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Current Advocacy Activities

The CDA participates in #ArtsDay 

Once again, the CDA participated in #ArtsDay on the Hill in Ottawa, on October 2, 2018. This year Kate Cornell was joined by dance advocates Mimi Beck (CanDance Network), Cynthia Lickers-Sage (IPAA), Cathryn Gregor, John Dalrymple and Jenna Rose (NBS), Parise Mongrain (DTRC), Fannie Bellefeuille (RUBBERBANDance), Alix Laurent (ESBQ), Lesley Bramhill (CDA), Barry Hughson (National Ballet) and Kate Fennell (RWB).

 In addition, 25 letters were sent to Federal MPs across the country by CDA members. Thank you! 

At Arts Day, over 100 arts advocates from across Canada traveled to Parliament Hill to deliver the messages of the Canadian Arts Coalition and to encourage continued investment to our vibrant and creative sector. The Coalition’s messaging this year was focussed on addressing weak links in the creative value chain. In order to create synergies with previous federal investments, Arts Day delegates sought support in three areas: 1) Arts presentation in Canadian communities; 2) Training and internships; and, 3) Charitable donation incentives. In total, there were 94 meetings with 104 delegates representing 77 arts organizations. These messages were well received by 75 MPs of the Liberal, Conservative, NDP, Bloc, Green parties as well as 2 independent MPs and 17 Senators.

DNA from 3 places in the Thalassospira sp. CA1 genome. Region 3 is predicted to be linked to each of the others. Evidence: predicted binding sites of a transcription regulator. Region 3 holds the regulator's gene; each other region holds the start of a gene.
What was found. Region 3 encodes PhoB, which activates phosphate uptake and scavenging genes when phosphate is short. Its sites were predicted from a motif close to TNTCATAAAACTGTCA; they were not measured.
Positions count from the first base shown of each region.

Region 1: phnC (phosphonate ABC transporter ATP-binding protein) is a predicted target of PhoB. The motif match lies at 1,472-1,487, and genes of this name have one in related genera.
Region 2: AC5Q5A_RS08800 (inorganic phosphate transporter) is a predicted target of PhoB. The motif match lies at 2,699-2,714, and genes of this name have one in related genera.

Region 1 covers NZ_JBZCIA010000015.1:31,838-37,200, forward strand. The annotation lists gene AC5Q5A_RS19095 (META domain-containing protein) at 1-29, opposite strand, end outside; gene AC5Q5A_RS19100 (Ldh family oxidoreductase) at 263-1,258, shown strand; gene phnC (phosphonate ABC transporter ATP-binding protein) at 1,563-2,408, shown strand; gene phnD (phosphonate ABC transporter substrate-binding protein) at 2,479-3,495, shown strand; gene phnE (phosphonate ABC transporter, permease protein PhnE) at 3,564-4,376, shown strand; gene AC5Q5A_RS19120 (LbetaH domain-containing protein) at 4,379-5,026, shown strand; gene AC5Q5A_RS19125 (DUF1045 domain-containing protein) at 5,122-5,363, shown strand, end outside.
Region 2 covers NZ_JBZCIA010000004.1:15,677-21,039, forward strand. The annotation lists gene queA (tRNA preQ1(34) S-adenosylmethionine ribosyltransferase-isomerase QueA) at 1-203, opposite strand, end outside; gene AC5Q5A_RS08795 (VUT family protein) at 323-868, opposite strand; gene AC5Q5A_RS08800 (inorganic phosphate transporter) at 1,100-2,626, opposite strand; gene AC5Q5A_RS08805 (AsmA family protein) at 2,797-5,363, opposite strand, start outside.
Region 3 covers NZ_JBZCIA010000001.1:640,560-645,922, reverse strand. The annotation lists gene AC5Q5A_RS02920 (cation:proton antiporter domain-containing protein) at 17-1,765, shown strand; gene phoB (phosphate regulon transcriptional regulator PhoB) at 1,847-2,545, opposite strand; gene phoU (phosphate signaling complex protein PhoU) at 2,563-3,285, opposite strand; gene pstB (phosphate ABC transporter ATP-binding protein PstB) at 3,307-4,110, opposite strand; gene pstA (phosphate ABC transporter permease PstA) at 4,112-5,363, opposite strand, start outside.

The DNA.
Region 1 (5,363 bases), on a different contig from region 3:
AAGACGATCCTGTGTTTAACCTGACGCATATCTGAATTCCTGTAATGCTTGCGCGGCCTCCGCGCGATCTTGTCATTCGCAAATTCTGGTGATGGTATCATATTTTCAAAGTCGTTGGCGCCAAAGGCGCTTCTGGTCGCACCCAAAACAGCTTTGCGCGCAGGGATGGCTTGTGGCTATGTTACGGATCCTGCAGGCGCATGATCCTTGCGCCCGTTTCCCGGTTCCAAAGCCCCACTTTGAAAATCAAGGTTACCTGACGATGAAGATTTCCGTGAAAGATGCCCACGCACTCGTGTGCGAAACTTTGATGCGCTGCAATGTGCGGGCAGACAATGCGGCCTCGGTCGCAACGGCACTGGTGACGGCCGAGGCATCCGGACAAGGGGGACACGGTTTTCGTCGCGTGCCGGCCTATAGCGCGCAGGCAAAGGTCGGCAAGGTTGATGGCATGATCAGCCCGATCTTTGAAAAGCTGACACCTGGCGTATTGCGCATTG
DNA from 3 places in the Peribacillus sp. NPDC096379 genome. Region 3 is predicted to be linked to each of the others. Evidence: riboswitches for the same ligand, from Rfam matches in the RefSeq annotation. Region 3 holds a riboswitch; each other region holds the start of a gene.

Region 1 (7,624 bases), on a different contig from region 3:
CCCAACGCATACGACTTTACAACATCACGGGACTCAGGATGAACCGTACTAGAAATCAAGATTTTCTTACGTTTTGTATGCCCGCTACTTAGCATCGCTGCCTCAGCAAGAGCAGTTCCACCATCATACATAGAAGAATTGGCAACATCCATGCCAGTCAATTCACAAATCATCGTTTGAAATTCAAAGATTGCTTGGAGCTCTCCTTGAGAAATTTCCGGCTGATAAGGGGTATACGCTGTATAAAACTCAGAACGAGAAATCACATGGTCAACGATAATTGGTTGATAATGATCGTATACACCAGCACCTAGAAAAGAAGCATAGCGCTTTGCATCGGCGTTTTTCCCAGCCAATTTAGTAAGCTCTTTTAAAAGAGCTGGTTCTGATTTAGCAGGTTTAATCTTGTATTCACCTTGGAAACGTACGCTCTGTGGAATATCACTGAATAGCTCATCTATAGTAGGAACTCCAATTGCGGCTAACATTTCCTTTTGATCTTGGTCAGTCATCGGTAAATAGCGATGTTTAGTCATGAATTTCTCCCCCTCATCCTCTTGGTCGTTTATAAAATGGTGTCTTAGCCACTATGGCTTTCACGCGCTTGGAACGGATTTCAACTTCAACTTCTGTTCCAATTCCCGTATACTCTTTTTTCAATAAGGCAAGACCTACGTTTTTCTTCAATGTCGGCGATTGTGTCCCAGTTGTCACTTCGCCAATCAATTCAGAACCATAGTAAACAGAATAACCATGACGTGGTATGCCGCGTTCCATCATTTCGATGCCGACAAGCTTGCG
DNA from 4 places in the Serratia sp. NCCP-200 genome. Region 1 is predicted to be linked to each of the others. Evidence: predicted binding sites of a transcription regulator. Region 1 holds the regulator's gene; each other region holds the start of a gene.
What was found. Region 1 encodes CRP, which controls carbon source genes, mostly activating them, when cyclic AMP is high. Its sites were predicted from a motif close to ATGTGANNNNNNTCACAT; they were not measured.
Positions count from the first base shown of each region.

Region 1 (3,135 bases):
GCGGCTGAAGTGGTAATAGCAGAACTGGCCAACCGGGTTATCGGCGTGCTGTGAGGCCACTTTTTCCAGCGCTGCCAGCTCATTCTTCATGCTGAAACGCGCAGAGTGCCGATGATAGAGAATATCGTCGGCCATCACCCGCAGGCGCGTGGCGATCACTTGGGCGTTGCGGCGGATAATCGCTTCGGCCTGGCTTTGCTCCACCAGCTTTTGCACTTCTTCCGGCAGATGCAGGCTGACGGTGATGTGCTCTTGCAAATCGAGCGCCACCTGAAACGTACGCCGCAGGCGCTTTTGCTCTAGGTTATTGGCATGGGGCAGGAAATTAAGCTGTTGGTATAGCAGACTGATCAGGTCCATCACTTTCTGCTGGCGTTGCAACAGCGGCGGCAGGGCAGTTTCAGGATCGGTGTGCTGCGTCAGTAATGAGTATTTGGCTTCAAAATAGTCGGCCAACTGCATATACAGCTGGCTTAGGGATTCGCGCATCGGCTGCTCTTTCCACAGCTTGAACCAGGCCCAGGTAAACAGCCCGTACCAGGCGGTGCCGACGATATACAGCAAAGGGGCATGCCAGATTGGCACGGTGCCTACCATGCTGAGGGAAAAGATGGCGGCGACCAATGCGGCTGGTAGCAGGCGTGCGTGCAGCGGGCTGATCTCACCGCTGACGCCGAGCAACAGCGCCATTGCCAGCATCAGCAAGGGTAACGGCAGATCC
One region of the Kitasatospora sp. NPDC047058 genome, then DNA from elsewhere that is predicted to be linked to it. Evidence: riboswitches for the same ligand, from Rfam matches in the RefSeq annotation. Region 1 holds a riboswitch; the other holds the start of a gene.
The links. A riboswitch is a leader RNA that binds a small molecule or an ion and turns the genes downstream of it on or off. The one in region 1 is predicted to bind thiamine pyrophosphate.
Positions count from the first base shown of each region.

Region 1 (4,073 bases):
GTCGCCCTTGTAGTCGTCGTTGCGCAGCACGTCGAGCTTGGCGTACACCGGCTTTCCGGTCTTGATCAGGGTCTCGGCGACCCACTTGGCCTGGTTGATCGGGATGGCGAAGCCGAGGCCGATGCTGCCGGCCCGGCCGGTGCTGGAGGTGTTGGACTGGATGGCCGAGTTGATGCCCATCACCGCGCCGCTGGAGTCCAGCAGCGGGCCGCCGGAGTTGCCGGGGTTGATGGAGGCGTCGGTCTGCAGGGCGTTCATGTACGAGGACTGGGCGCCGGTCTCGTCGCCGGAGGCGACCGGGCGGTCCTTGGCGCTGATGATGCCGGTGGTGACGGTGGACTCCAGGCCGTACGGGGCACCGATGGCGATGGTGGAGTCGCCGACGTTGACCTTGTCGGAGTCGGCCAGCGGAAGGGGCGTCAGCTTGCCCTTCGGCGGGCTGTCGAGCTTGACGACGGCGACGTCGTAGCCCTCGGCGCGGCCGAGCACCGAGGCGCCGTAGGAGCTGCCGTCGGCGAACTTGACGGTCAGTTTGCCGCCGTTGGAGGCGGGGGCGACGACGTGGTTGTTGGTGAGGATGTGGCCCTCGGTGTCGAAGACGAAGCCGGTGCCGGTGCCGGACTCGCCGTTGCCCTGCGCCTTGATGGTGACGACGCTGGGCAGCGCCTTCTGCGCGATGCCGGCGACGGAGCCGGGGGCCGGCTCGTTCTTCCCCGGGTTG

Click here to read the full recap by the Canadian Arts Coalition. 

Arts Advocates work on taxation issues in Canada.

In June 2018, the Canadian Arts Coalition created a Committee on Taxation and the Artist (for artists facing challenges with audits and reassessments at the CRA) and the Performing Arts Tax Group had success in implementing a simplified income tax process  for non-resident artists in Canada. Read more from CAPACOA on the latest in streamlining international taxation.

Kate Cornell delivers speech on Gender Parity to the Standing Committee on Canadian Heritage 

In May 2018, Kate Cornell appeared in front of the Standing Committee on Canadian Heritage to discuss leadership in the arts. "There are lots of women working in the arts, but the jobs for women are precarious and are rarely stable leadership positions." She presented four recommendations on research and regulatory action. Read the full brief submitted to CHPC here

Kate Cornell gives inside scoop on the advocacy behind the Respectful Workplaces Announcement by Canadian Heritage and the Canada Council for the Arts.

"The Canadian Arts Coalition was proud to play its role in this monumental funding decision. This success story is a testament to the vital importance of arts advocacy."